pages, I will probably have a hard time finding these little gold nuggets
of which you speak from the final text of the bill. Can you provide page
numbers?

> The value engineering analysis is intended as an important cost control
> measure...

How ironic, that "cost control" seems so important to you now. Do you
think that "cost control" ever really figured in any of this?

> ....on major bridge projects of more than $20 million. It also expands
> the definition to require analysis at the concept and design phase.

Great. Think I'll sign up to become a Value Engineering facilitator. With
all that money out there, EVERYONE can become a beltway bandit!

(Looks like that's about the only means I have of seeing any of that money
back in my pocket).

> The requirement also calls for outside review and the possibility of
> project redesign and life cycle cost analysis.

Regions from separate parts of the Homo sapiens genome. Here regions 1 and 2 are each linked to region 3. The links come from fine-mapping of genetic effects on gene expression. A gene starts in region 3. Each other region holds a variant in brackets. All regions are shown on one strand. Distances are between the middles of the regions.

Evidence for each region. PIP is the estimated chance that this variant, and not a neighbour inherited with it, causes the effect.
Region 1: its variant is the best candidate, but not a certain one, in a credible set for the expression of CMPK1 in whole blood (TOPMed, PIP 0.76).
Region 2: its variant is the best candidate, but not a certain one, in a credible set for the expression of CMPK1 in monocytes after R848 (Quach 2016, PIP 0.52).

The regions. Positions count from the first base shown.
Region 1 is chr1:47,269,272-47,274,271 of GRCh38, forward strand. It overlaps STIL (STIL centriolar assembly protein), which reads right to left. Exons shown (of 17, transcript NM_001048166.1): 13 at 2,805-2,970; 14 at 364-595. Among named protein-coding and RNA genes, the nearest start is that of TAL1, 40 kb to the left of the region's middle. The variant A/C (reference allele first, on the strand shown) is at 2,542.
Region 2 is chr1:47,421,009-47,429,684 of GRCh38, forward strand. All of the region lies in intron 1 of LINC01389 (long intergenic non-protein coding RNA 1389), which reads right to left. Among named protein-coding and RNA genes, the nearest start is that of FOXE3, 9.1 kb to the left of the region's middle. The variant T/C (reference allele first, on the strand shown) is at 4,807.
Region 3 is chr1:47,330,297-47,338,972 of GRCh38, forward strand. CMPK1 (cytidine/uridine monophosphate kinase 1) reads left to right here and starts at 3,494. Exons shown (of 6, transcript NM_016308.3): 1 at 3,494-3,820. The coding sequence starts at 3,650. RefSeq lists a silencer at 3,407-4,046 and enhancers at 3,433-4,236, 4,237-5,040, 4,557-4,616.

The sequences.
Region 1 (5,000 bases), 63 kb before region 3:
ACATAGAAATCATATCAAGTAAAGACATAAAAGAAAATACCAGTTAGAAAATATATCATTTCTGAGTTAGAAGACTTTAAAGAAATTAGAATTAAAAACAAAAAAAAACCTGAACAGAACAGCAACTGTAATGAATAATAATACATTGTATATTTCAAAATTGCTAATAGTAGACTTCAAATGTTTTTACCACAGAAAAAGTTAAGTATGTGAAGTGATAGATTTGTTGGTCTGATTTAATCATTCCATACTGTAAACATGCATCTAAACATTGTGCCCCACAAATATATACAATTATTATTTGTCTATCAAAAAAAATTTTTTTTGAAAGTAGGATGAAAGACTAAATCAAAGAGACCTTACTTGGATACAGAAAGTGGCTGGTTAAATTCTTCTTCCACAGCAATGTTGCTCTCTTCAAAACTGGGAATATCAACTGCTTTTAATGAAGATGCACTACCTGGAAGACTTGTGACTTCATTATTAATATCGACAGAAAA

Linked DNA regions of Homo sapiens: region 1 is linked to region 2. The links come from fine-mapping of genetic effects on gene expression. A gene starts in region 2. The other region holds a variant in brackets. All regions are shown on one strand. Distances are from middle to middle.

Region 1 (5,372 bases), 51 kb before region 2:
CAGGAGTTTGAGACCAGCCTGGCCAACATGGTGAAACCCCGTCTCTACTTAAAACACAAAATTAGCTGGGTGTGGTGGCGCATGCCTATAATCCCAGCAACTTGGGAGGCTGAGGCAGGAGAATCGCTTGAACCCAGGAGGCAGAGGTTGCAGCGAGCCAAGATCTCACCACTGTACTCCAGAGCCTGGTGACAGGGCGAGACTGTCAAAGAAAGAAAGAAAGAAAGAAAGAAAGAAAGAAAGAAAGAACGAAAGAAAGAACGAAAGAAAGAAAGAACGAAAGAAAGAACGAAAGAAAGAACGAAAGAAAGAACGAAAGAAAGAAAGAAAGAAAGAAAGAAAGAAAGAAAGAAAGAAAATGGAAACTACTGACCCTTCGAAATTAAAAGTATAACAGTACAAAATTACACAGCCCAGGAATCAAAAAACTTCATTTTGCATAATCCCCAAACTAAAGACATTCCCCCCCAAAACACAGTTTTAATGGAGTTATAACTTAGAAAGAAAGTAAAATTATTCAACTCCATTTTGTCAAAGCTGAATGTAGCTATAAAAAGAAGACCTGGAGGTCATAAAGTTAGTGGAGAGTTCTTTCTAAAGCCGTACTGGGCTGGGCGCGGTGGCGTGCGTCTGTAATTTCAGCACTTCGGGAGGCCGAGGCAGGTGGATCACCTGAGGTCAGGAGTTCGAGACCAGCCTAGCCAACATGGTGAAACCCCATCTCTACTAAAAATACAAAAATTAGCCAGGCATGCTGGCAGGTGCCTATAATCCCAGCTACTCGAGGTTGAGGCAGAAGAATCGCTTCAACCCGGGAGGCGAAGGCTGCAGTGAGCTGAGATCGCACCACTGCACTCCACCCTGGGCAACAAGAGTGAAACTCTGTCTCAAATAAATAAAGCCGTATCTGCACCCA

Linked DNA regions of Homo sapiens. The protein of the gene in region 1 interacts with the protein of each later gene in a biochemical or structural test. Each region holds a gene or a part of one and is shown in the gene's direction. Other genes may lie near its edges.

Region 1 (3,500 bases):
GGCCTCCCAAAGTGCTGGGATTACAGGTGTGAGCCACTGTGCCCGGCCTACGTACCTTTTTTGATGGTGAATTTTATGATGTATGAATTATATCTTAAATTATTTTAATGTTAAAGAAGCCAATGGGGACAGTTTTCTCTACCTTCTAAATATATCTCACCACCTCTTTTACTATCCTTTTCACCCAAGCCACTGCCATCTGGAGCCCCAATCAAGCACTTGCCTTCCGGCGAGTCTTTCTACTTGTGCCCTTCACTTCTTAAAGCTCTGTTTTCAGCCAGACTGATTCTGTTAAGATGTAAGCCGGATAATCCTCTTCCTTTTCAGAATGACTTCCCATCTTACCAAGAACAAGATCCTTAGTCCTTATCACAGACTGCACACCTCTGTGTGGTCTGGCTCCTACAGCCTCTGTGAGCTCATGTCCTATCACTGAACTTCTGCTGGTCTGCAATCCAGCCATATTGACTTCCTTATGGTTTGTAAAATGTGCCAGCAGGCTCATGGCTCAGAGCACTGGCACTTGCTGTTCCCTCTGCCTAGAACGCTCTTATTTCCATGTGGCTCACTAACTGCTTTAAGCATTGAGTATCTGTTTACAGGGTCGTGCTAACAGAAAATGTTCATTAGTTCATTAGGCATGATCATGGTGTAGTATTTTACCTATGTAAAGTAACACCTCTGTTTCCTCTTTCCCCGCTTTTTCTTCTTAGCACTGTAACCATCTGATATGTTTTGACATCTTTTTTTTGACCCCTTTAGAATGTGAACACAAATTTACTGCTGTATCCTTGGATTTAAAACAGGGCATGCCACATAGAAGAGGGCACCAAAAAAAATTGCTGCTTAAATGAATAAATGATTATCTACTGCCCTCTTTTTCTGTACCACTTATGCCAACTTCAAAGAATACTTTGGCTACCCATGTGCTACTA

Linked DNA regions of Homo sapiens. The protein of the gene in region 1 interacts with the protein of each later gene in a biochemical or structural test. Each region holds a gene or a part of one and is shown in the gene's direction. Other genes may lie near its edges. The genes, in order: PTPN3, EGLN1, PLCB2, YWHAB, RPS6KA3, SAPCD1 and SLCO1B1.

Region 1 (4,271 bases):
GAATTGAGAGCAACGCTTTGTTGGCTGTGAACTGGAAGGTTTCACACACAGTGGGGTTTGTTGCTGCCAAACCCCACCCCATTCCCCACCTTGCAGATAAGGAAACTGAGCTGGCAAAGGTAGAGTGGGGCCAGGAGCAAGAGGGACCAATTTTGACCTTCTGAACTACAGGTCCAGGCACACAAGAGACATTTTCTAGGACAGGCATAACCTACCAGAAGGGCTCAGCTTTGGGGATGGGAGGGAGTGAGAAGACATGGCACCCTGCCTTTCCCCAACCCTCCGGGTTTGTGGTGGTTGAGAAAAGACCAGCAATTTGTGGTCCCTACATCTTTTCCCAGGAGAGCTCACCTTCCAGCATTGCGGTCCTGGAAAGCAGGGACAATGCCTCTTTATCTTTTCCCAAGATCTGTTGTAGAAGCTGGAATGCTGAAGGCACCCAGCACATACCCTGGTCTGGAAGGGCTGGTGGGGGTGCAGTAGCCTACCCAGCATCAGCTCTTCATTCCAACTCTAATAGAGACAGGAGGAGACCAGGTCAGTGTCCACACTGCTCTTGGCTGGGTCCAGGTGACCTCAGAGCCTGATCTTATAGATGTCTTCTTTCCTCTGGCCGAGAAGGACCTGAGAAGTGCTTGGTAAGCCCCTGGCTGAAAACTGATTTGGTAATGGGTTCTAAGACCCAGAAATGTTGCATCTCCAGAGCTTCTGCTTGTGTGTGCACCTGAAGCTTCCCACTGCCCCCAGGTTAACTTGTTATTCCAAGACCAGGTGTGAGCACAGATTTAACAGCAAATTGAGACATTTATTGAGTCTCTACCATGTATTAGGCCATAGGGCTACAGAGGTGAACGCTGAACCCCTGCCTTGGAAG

Excellent! The hits just keep on coming!

(BTW, who knew that our Congressmen were so learned as to be able to see
the need to specify this in the legislation? Or did you provide them with
some help, Mr. Abnee?)

> The Buy America clarification is in response to the practice of the FHWA
> and state transportation departments breaking bridge projects into
> contracts for component parts and applying the Buy America test to the
> individual contracts rather than the overall project. Congress made clear
> in its direction to FHWA that the intent of Congress in the original Buy
> America law, is that the 25% test applies to the overall project, not the
> component contracts.

Actually, the intent of Congress was to curry favor with trade and labor
lobbyists, isn't that the truth, Mr. Abnee? In other words: "Buy America"
is still a myopic bit of know-nothing fluffery that actually adds NOTHING
to the value of any project--but provides PLENTY of copy for re-election
advertising for incumbent congressmen and -women!

(Oh, and it doesn't hurt YOUR group in the short run to have a bit of
trade-protectionism, the effects of which can be paid for by the